Aussie in US drag-car tragedy


Summary

Queenslander Troy Critchley was driving in a charity event in Selmer, Tennessee, on Saturday, when his drag racer skidded off the road in front of a drive-in restaurant and ploughed into a crowd, witnesses said.

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Selmer Police Chief Neal Burks said “bodies were flying into the air when it happened.”

Tennessee Highway Patrol spokesman Mike Browning said the six who were killed included two 15-year-old girls and a 17-year-old girl. The accident injured 18 others, including a five-year-old boy.

The crash happened during an “exhibition burnout” – when a drag racer spins his tyres to make them heat up and smoke – at a Cars for Kids charity event at Selmer, about 130 kms east of Memphis.

Amateur video of the crash, broadcast on WMC-TV in Memphis, showed the car’s engine revving loudly before the vehicle sped down a highway. After a few hundred metres the car skidded off the road.

Mr Critchley, a pro driver who moved to the United States in 1998 and who is now based in Wylie, Texas, suffered minor injuries and was taken by car to a nearby hospital for treatment.

There were no criminal charges against Mr Critchley, Mr Browning said.

But police investigating the tragedy were seeking photographs and video of the accident.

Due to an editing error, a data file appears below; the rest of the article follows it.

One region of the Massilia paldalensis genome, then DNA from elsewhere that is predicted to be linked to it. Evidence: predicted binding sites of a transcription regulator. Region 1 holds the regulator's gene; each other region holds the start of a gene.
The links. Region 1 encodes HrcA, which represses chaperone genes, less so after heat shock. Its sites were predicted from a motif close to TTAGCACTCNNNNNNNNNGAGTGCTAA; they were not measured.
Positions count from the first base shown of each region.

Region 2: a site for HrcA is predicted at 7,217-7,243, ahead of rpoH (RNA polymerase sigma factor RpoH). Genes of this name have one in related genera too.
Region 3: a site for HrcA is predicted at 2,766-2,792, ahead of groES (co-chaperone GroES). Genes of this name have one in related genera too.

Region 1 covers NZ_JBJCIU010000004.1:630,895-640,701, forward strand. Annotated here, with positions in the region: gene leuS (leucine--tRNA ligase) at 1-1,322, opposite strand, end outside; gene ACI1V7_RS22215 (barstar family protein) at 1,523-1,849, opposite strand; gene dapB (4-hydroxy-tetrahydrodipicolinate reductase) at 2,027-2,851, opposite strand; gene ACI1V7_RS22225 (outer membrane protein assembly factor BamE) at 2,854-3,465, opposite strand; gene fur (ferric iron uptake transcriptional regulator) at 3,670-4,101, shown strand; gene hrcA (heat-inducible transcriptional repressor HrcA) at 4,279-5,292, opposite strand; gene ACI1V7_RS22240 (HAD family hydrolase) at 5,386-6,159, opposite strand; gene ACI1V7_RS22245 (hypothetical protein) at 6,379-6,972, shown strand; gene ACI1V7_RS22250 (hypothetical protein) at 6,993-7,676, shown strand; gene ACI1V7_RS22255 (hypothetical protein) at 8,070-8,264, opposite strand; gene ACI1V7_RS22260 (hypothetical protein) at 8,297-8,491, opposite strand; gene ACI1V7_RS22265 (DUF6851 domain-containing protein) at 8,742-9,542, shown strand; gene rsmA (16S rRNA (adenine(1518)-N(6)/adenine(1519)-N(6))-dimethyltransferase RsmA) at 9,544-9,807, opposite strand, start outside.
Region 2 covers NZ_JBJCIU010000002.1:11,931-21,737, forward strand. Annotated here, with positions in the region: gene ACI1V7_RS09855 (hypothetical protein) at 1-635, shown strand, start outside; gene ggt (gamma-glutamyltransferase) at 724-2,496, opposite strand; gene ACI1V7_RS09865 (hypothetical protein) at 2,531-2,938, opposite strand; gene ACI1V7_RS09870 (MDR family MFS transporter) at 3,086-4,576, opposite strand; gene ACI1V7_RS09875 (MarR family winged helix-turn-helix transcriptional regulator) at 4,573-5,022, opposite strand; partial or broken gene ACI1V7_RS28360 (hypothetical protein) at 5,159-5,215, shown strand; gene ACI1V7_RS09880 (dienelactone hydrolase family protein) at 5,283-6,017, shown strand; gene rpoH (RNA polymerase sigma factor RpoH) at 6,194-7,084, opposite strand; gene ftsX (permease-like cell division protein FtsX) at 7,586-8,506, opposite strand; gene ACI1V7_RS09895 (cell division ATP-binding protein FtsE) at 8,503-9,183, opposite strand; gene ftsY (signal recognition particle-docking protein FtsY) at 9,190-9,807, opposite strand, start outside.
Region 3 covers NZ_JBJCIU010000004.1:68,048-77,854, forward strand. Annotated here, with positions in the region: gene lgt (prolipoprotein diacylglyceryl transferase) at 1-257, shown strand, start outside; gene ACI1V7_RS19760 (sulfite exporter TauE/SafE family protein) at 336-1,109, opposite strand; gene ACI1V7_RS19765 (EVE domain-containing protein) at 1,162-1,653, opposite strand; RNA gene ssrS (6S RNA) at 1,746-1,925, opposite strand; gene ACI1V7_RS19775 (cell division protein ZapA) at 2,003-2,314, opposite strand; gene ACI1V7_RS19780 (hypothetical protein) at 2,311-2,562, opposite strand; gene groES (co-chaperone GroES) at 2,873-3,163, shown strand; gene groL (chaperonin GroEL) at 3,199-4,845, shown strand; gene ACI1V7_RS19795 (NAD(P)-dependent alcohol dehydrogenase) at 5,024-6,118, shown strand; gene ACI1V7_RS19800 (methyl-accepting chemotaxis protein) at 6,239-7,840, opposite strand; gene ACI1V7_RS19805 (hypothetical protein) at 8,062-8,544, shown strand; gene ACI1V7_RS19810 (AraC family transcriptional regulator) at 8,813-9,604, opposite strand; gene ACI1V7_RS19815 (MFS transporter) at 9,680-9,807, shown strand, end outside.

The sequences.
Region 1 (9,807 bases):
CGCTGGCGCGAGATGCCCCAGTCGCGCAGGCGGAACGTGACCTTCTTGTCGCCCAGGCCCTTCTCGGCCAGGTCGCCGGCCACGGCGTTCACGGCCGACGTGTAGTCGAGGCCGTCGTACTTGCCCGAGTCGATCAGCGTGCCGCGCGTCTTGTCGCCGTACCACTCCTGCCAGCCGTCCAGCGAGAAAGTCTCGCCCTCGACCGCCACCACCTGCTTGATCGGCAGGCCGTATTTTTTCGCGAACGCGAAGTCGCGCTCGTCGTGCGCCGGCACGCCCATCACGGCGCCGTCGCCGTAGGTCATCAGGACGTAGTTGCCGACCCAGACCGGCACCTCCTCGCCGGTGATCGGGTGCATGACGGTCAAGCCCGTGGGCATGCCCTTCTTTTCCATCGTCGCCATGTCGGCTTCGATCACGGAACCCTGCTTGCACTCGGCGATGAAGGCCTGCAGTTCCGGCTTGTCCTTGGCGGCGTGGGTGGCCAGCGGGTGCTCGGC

The Tennessee Highway Patrol declined to make any statement on Sunday about road conditions or safety procedures during the car parade.

But witnesses asked why there were no guard rails between the crowds of spectators and the public highway where the drag-racing exhibition took place.

There was a guard rail along at least part of the highway, but not along that stretch.

Mourners placed small votive candles, flowers, a teddy bear and a ceramic angel at the crash site.

Drivers of other dragsters in the parade had been spinning their tyres and then accelerating quickly, but everyone else put on the brakes before going past the guard rails, Moore said.

“This is definitely not the kind of road you should be drag racing on,” Moore said. “This isn’t a flat open surface like you have at a race track.”

‘Should have been guard rails’

Nick Staples, who was at the show with his wife and three children from Columbus, Mississippi, said he was standing six metres from where the car ploughed into the audience.